Steve Spurrier still stirs Southeastern Conference gathering

photo Steve Spurrier, left, head coach of the University of South Carolina and Kerwin Bell, head football coach at Jacksonville University watch the Jacksonville Jaguars during NFL football practice, Thursday, May 24, 2012, in Jacksonville, Fla.

And to think the Southeastern Conference's spring meetings were once a platform for Steve Spurrier to playfully needle Tennessee's Phillip Fulmer about the Volunteers being picked as the team to beat in the various preseason football magazines.

For a second consecutive year, Spurrier has a divisive agenda heading into the four-day gathering in Destin, Fla., that begins Tuesday. The eighth-year South Carolina coach stirred last year's meetings with the idea of coaches paying players $300 a game, and his latest proposal is that only games within each division should be used in determining which teams play for the league championship.

South Carolina swept its five East Division foes last season but lost to Auburn and Arkansas, while Georgia's loss to the Gamecocks was its only blemish in a 7-1 league record.

"What it does is it takes out the scheduling as far as who determines the winners of the divisions," Spurrier said. "Last year, for example, Tennessee and Florida both played Alabama and LSU, obviously two of the best teams in the country, and us and Georgia did not play them. So obviously us or Georgia were probably going to win the division.

"We had the same schedule as Georgia except for one game -- they got to play Ole Miss and we played Arkansas."

Spurrier publicly introduced the concept last month, and LSU coach Les Miles said three weeks ago that he favored the idea. Alabama's Nick Saban is not in support due to the likelihood it would lessen cross-divisional matchups such as Alabama-Tennessee and Auburn-Georgia.

"We have a rotation, and we have to go through it," Saban said. "The guys you play on the other side are important to our fans. There is a lot of tradition, and I don't think minimizing those games would be in the best interest of our league.

"I certainly understand why he would recommend that. Last year, there was a circumstance where LSU, Alabama and Arkansas were 1, 2 and 3 in the West and in the country."

League commissioner Mike Slive also isn't wanting to implement a model in which some games are more valuable than others. An SEC football game should be an SEC football game, he has said.

Football scheduling formats are very much on the agenda this week, as the 14-team league is expected to release an eight-game conference model that will run for a 12-year cycle beginning in 2013. Athletic directors have agreed that each school will play the six teams within its division, a permanent opponent from the other division and one rotating foe from the opposite division.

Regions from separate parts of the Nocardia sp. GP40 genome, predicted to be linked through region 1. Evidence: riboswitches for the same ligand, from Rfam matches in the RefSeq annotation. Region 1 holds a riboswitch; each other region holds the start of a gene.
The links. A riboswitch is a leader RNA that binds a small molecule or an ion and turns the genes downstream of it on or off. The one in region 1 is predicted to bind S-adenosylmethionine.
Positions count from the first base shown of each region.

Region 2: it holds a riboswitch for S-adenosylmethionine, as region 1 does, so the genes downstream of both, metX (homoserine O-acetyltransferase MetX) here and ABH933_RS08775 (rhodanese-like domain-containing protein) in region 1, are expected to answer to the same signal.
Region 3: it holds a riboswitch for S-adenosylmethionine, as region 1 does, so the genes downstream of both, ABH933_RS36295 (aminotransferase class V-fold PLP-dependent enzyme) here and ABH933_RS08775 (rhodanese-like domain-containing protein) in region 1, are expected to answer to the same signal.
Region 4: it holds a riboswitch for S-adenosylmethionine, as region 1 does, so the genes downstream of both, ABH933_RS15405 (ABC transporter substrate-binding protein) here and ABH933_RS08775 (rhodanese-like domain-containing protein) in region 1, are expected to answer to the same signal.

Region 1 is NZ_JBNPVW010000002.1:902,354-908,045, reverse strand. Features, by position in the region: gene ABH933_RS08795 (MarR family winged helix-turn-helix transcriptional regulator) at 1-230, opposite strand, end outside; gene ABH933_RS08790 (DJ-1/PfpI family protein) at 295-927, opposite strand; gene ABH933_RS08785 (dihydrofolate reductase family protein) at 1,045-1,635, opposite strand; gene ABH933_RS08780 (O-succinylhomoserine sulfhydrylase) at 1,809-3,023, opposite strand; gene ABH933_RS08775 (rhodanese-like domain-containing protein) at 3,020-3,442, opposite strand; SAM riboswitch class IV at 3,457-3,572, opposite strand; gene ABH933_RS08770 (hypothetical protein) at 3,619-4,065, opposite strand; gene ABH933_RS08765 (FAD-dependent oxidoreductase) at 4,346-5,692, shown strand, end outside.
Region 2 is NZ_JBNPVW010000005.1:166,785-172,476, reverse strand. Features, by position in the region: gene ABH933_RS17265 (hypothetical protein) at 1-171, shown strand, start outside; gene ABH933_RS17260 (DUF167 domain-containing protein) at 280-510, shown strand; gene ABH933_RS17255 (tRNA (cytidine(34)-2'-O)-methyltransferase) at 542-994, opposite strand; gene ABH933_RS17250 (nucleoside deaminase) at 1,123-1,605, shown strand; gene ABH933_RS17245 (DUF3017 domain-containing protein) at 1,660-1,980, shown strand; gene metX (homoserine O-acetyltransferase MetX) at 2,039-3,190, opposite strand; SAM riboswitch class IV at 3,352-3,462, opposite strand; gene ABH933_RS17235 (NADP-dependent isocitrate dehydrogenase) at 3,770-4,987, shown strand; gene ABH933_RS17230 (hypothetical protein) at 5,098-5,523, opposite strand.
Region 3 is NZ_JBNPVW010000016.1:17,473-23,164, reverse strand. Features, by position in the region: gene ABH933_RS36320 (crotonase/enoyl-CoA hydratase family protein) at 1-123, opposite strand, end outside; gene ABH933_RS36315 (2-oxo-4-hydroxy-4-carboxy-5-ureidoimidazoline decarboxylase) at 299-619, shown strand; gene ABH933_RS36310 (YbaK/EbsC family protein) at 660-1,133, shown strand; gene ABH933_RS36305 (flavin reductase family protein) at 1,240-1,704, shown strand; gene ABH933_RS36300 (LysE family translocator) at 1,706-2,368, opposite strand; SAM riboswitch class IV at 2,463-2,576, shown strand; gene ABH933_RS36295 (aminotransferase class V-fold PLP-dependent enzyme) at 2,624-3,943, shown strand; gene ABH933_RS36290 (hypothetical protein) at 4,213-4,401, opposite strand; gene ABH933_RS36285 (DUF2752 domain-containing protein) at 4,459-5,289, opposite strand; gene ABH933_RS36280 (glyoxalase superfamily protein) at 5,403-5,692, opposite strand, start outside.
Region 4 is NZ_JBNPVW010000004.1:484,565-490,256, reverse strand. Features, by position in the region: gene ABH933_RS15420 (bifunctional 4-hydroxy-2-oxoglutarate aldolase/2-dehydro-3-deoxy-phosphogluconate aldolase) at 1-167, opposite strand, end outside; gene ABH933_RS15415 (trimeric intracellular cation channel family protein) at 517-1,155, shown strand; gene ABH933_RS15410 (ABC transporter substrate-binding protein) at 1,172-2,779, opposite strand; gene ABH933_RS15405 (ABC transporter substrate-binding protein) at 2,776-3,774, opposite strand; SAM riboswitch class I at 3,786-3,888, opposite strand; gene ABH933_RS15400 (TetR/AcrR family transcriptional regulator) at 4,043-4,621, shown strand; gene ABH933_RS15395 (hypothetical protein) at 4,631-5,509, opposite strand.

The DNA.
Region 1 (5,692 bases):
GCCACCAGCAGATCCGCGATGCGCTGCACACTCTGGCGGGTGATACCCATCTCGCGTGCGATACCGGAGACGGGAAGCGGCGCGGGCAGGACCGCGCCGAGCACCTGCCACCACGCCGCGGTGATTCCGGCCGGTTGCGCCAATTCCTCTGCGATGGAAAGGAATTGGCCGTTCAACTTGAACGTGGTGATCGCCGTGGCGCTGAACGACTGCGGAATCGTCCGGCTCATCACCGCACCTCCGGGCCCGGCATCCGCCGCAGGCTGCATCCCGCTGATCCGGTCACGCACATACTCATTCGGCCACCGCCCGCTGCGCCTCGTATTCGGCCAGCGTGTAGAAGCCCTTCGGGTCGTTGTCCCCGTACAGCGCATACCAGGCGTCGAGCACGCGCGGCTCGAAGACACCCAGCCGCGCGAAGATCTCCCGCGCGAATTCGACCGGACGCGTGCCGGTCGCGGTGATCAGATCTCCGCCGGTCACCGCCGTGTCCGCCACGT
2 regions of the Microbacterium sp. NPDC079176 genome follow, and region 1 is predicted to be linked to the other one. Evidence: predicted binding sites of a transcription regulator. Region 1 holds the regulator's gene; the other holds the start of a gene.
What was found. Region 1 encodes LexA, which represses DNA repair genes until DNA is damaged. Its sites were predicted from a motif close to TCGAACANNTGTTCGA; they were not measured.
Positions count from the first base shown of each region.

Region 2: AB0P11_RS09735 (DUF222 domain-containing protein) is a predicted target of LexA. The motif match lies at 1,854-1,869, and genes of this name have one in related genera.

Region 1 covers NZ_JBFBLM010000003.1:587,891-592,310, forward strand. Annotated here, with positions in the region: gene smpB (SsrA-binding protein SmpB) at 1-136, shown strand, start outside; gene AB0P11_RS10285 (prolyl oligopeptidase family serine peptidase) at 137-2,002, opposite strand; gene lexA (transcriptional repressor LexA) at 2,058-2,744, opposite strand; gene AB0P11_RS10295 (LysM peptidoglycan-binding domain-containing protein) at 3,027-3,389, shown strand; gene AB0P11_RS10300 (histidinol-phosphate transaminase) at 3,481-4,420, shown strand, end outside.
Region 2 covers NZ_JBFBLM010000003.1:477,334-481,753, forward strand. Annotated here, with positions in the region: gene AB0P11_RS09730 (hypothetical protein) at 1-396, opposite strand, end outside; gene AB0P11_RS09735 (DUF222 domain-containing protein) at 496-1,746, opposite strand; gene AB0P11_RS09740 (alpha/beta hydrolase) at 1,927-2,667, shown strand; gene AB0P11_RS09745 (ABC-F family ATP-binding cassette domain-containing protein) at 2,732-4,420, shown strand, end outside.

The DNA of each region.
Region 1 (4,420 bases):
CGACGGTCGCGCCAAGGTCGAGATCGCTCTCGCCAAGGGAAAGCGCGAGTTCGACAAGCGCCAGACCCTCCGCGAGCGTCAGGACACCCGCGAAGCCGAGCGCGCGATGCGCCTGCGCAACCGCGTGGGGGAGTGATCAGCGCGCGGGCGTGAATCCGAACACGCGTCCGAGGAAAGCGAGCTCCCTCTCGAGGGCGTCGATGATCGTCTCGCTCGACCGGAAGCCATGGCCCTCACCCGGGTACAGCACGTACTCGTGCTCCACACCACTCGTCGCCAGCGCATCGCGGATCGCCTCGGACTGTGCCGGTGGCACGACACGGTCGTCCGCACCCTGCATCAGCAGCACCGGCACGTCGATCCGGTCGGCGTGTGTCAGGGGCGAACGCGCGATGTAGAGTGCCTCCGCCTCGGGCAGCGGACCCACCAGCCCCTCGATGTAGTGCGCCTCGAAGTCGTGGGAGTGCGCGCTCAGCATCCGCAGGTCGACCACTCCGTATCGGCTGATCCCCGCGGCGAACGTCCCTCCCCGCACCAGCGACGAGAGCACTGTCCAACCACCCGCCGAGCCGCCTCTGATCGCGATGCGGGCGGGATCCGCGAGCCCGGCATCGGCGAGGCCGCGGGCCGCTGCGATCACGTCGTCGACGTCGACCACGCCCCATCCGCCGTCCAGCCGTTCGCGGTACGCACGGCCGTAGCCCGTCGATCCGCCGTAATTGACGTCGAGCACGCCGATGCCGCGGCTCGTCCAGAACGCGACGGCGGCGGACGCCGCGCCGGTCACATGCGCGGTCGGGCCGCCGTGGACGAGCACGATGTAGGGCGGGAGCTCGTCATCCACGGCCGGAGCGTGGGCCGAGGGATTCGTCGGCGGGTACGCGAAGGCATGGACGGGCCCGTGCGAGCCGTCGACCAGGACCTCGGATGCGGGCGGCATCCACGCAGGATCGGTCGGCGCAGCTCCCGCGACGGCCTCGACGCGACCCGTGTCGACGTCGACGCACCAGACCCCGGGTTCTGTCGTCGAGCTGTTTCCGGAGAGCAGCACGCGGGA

The last piece to the puzzle will be whether the rotating foe from the other side will alternate every year or two years.

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"Philosophically, the options deal with how often you will be seeing teams at home," SEC associate commissioner Charles Bloom said. "Do we schedule it home-and-away, or do we have a singular opponent changing every year? Athletic directors have studied both formats."

Bloom added that scheduling formats in basketball could be released this week as well.

Spurrier's proposal is not on the agenda specifically, according to Bloom, and such a move for that item would have to come from the coaches. Bloom said there has not been a lot of discussion about it among the athletic directors.

Last year's desire by Spurrier to provide $300 a game to players on the 70-man travel roster was supported by Saban and Miles, as well as Tennessee's Derek Dooley and Florida's Will Muschamp. Slive called it a "generous gesture" but preferred talking about ideas that had a legitimate chance of becoming reality.

Having only division games determine the SEC football championship would have aided Spurrier last year but hurt him in 1992, when his Gators challenged undefeated Alabama in the inaugural title game. Florida and Tennessee finished 4-1 against East opposition in '92, but the Volunteers won the head-to-head meeting, 31-14, in Knoxville.

Who knows how it would have worked in '97?

Peyton Manning quarterbacked Tennessee to a 7-1 league record that season, surpassing the 6-2 marks of Florida and Georgia. All three were 4-1 in the division and 1-1 against each other, and that was before the BCS rankings, which were used to break a three-way East tie in 2003.

"This just eliminates scheduling as maybe who the champion of the division is," Spurrier said. "I think it's a good idea, and we'll see how it works out."